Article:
Reads: Ned Davis On Stocks, Hugh Hendry's Credit Bet, David Rosenberg on Oil, Yields, Deflation

Belated linkfest for February 2011
    • On CNN, billionaire George Soros took shots at Obama's economic agenda and said municipalities could default. Also, when the Fed stops pushing money into the economy (QE2), interest rates will go up which will choke off the economic recovery;
    • Market Crash 2011: It will hit by Christmas by Paul Farrell at MarketWatch.com featuring Ned Davis and Jeremy Grantham;
    • Congressional Oversight Panel Hearing on Commercial Real Estate's Impact on Bank Stability (2/4/2011)Panel #1: Sandra Thompson (FDIC), Patrick Parkinson (Board of Governors of the Fed), David Wilson (Office of the Comptroller of the Currency). Panel #2: Matthew Anderson (Foresight Analytics/Trepp), Richard Parkus (Morgan Stanely Research) and Jamie Woodwell (Mortgage Bankers Association in CRE Research). Link: cop.senate.gov;
    • Hugh Hendry's recent report (Eclectica Management): Profiting From Contrarian Opinion: Just How Investment Grade Are Japan's Credits - Read at Business Insider;
    • David Rosenberg: Forget Oil And Inflation, The Real Story Is In The Bond Market (read the article at Business Insider). Read the "Breakfast With Dave" report at FMX Connect;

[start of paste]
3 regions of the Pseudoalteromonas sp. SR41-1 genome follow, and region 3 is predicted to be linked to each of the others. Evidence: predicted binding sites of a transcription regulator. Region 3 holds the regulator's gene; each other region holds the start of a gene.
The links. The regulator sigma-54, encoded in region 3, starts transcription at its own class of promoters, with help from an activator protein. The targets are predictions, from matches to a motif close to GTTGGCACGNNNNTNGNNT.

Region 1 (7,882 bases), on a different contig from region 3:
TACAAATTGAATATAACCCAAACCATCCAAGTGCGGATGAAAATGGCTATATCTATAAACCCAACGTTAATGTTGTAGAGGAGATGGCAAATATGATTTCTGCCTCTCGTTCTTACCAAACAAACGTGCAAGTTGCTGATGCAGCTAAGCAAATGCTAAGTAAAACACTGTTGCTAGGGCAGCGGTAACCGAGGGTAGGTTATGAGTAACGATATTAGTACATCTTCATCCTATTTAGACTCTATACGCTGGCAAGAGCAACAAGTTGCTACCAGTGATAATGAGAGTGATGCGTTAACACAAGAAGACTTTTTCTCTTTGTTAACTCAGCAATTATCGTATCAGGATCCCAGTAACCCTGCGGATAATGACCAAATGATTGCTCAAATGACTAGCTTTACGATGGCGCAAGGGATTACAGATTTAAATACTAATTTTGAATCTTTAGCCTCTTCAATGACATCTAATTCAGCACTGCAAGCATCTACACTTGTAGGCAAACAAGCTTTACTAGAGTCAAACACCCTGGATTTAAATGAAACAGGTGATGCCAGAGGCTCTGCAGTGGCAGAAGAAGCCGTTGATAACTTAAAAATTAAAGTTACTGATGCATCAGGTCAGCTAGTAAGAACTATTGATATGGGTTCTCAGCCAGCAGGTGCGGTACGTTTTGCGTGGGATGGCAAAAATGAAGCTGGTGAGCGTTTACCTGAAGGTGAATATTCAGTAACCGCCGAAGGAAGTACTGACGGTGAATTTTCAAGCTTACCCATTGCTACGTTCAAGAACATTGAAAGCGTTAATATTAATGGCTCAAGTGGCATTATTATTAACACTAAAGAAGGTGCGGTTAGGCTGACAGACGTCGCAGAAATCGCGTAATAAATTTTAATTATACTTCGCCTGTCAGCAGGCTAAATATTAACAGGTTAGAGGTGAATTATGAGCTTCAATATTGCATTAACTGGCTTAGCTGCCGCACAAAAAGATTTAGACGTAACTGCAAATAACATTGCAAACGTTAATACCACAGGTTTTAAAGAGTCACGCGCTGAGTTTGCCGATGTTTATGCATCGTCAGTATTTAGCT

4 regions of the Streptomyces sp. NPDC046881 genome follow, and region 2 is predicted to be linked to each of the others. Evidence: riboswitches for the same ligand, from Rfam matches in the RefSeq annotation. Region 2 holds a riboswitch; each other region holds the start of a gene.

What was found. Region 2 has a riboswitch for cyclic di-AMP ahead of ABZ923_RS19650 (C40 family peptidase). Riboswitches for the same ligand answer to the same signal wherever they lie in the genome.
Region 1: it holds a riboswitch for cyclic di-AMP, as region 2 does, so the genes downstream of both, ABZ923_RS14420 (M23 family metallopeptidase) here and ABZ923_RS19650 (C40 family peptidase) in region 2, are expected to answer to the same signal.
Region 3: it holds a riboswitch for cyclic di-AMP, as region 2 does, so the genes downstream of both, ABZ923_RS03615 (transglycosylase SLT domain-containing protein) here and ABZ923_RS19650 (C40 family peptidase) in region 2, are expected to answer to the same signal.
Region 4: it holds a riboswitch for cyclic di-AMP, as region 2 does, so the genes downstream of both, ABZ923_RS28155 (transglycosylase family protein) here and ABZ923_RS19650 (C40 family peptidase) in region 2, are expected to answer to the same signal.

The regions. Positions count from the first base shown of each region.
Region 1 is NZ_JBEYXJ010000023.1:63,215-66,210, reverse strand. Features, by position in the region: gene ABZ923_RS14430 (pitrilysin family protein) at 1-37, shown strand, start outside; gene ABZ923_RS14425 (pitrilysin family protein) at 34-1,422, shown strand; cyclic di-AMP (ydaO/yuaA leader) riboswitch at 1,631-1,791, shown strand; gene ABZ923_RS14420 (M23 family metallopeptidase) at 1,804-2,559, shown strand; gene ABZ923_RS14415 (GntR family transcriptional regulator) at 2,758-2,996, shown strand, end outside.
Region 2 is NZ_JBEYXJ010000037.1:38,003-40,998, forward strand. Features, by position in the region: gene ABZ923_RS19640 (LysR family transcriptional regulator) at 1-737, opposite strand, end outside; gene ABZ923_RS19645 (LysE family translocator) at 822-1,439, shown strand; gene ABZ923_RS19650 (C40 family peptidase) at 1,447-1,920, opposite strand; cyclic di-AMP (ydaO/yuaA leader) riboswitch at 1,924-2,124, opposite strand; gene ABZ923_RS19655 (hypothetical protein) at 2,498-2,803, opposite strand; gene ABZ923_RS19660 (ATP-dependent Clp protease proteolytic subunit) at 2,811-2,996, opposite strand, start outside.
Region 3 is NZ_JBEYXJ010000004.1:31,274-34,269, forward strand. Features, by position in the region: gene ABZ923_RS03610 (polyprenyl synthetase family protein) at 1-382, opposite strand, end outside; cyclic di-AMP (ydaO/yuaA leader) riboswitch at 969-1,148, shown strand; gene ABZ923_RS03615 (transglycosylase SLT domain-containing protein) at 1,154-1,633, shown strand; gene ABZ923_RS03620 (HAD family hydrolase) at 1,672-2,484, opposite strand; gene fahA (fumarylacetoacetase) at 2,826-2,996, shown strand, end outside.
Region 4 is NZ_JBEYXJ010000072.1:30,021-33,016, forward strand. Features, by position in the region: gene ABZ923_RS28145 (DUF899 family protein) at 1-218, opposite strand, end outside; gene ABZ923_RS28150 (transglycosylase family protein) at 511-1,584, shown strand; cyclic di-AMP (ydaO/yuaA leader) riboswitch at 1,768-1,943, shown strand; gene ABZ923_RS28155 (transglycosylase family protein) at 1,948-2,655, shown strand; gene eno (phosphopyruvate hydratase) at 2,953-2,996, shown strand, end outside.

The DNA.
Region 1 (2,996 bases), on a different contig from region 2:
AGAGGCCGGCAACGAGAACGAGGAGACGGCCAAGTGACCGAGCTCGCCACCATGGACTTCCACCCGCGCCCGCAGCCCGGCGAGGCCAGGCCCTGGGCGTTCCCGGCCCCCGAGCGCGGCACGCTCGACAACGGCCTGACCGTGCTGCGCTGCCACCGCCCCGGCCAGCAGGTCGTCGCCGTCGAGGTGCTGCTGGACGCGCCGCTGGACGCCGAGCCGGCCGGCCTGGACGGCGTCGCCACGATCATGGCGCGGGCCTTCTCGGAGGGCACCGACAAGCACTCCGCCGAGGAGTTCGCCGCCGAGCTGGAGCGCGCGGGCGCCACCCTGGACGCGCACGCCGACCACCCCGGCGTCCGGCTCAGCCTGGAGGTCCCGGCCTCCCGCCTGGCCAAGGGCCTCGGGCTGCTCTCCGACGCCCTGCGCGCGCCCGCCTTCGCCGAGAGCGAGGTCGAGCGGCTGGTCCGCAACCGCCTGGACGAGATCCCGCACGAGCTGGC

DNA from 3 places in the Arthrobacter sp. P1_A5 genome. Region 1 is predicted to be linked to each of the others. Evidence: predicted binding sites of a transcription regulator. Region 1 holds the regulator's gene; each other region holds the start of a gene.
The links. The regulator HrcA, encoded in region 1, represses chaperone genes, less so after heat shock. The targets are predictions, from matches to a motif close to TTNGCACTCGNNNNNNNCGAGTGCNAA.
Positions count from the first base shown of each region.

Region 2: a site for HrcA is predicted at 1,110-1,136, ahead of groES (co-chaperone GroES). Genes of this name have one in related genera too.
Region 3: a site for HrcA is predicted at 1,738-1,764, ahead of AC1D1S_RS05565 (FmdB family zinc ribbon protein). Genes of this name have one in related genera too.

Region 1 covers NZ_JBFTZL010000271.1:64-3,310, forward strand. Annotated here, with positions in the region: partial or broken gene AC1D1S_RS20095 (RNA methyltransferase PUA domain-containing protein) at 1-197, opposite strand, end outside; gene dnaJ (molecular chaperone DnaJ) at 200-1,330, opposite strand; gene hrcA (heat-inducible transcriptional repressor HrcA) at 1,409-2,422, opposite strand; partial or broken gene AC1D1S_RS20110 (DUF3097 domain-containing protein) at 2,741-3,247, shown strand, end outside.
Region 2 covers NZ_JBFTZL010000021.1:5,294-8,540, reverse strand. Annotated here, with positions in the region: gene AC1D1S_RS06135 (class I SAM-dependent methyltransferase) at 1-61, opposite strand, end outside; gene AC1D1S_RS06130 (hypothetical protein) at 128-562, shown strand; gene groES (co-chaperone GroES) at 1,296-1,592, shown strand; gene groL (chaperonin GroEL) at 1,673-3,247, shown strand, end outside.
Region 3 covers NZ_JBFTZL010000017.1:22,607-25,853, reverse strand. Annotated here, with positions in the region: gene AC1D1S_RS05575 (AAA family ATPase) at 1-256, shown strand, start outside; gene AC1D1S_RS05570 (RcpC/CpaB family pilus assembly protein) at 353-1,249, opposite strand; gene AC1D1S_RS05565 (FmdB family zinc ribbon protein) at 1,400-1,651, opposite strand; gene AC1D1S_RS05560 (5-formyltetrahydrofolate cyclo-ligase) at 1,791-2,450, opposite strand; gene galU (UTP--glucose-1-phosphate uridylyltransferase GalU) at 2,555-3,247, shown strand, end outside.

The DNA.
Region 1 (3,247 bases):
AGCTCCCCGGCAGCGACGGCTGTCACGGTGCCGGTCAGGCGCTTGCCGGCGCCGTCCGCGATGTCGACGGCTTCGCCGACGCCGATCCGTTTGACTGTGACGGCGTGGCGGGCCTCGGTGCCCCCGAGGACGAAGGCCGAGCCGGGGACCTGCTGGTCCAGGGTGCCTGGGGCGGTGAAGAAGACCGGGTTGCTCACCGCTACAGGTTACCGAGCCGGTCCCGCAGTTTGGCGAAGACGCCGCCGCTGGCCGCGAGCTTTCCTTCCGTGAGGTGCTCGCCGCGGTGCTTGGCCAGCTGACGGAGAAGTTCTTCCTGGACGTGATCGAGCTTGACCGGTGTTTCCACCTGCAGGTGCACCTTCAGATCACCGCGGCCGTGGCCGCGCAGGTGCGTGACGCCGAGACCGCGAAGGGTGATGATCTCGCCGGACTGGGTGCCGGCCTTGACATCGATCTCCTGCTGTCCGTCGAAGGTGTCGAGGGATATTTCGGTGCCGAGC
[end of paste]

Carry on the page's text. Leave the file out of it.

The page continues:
• Jim Grant sees interest rate risk for municipal bonds (likes mortgage REITs, Annaly Capital) - BloombergTV (from early February).

    Comments

    1. "Didn't Japan do the same? Doesn't the chart on short term rates and the BOJ balance sheet look like what the Fed just did? And of course on a post global credit collapse money velocity goes down, the money multiplier goes down, the cash sits on balance sheets".. "By 1998 they were at 10% of GDP, that's where we are at today. Since when did we have a bear market in JGBs they are at 1.3%. They even got downgraded in 1997, JGB yields still fell 70 basis points to the lows".

      "Only 6% of the largest balance sheet in the world, which is the household sector balance sheet, is in fixed income and on top of that you have another $8 trillion or so sitting in cash. If you're asking who is buying the bonds go to the Fed Flow of Funds, take a look at what's happening in the household balance sheet and you'll find that households are buying bonds".

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